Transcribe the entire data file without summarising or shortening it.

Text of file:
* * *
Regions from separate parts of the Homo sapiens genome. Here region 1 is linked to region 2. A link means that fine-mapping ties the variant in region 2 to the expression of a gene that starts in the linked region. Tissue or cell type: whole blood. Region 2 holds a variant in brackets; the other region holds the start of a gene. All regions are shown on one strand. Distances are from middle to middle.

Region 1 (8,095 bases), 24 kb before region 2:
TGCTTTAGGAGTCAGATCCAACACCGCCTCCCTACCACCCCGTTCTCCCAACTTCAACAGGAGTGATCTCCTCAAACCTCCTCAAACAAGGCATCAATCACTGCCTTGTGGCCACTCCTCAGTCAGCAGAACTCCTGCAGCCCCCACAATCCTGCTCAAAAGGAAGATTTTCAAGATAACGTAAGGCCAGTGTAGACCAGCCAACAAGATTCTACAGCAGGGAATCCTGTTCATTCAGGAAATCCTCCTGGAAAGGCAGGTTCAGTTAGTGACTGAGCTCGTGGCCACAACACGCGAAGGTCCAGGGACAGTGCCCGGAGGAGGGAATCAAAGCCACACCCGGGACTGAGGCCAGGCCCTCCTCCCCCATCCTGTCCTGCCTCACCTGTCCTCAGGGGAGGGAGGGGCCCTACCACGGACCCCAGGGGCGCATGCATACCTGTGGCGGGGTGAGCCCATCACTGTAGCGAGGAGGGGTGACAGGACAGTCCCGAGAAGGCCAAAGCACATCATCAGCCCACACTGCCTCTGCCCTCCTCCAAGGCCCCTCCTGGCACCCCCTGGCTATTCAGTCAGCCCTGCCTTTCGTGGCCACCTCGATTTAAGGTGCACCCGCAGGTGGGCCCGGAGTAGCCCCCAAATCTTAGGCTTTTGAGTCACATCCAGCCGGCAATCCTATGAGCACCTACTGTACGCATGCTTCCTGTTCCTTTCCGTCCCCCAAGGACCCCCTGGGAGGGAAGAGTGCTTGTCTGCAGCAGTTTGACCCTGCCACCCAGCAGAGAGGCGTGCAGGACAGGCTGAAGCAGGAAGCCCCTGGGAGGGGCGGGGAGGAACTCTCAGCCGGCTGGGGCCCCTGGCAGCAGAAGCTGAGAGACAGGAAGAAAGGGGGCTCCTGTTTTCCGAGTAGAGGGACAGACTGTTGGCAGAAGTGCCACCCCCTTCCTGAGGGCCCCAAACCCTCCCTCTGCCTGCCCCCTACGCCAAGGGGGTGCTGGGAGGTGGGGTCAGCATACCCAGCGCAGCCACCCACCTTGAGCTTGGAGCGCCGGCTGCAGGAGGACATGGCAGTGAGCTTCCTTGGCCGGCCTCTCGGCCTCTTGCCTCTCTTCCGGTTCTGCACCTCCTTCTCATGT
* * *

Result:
Regions from separate parts of the Homo sapiens genome. Here region 1 is linked to region 2. A link means that fine-mapping ties the variant in region 2 to the expression of a gene that starts in the linked region. Tissue or cell type: whole blood. Region 2 holds a variant in brackets; the other region holds the start of a gene. All regions are shown on one strand. Distances are from middle to middle.

Region 1 (8,095 bases), 24 kb before region 2:
TGCTTTAGGAGTCAGATCCAACACCGCCTCCCTACCACCCCGTTCTCCCAACTTCAACAGGAGTGATCTCCTCAAACCTCCTCAAACAAGGCATCAATCACTGCCTTGTGGCCACTCCTCAGTCAGCAGAACTCCTGCAGCCCCCACAATCCTGCTCAAAAGGAAGATTTTCAAGATAACGTAAGGCCAGTGTAGACCAGCCAACAAGATTCTACAGCAGGGAATCCTGTTCATTCAGGAAATCCTCCTGGAAAGGCAGGTTCAGTTAGTGACTGAGCTCGTGGCCACAACACGCGAAGGTCCAGGGACAGTGCCCGGAGGAGGGAATCAAAGCCACACCCGGGACTGAGGCCAGGCCCTCCTCCCCCATCCTGTCCTGCCTCACCTGTCCTCAGGGGAGGGAGGGGCCCTACCACGGACCCCAGGGGCGCATGCATACCTGTGGCGGGGTGAGCCCATCACTGTAGCGAGGAGGGGTGACAGGACAGTCCCGAGAAGGCCAAAGCACATCATCAGCCCACACTGCCTCTGCCCTCCTCCAAGGCCCCTCCTGGCACCCCCTGGCTATTCAGTCAGCCCTGCCTTTCGTGGCCACCTCGATTTAAGGTGCACCCGCAGGTGGGCCCGGAGTAGCCCCCAAATCTTAGGCTTTTGAGTCACATCCAGCCGGCAATCCTATGAGCACCTACTGTACGCATGCTTCCTGTTCCTTTCCGTCCCCCAAGGACCCCCTGGGAGGGAAGAGTGCTTGTCTGCAGCAGTTTGACCCTGCCACCCAGCAGAGAGGCGTGCAGGACAGGCTGAAGCAGGAAGCCCCTGGGAGGGGCGGGGAGGAACTCTCAGCCGGCTGGGGCCCCTGGCAGCAGAAGCTGAGAGACAGGAAGAAAGGGGGCTCCTGTTTTCCGAGTAGAGGGACAGACTGTTGGCAGAAGTGCCACCCCCTTCCTGAGGGCCCCAAACCCTCCCTCTGCCTGCCCCCTACGCCAAGGGGGTGCTGGGAGGTGGGGTCAGCATACCCAGCGCAGCCACCCACCTTGAGCTTGGAGCGCCGGCTGCAGGAGGACATGGCAGTGAGCTTCCTTGGCCGGCCTCTCGGCCTCTTGCCTCTCTTCCGGTTCTGCACCTCCTTCTCATGT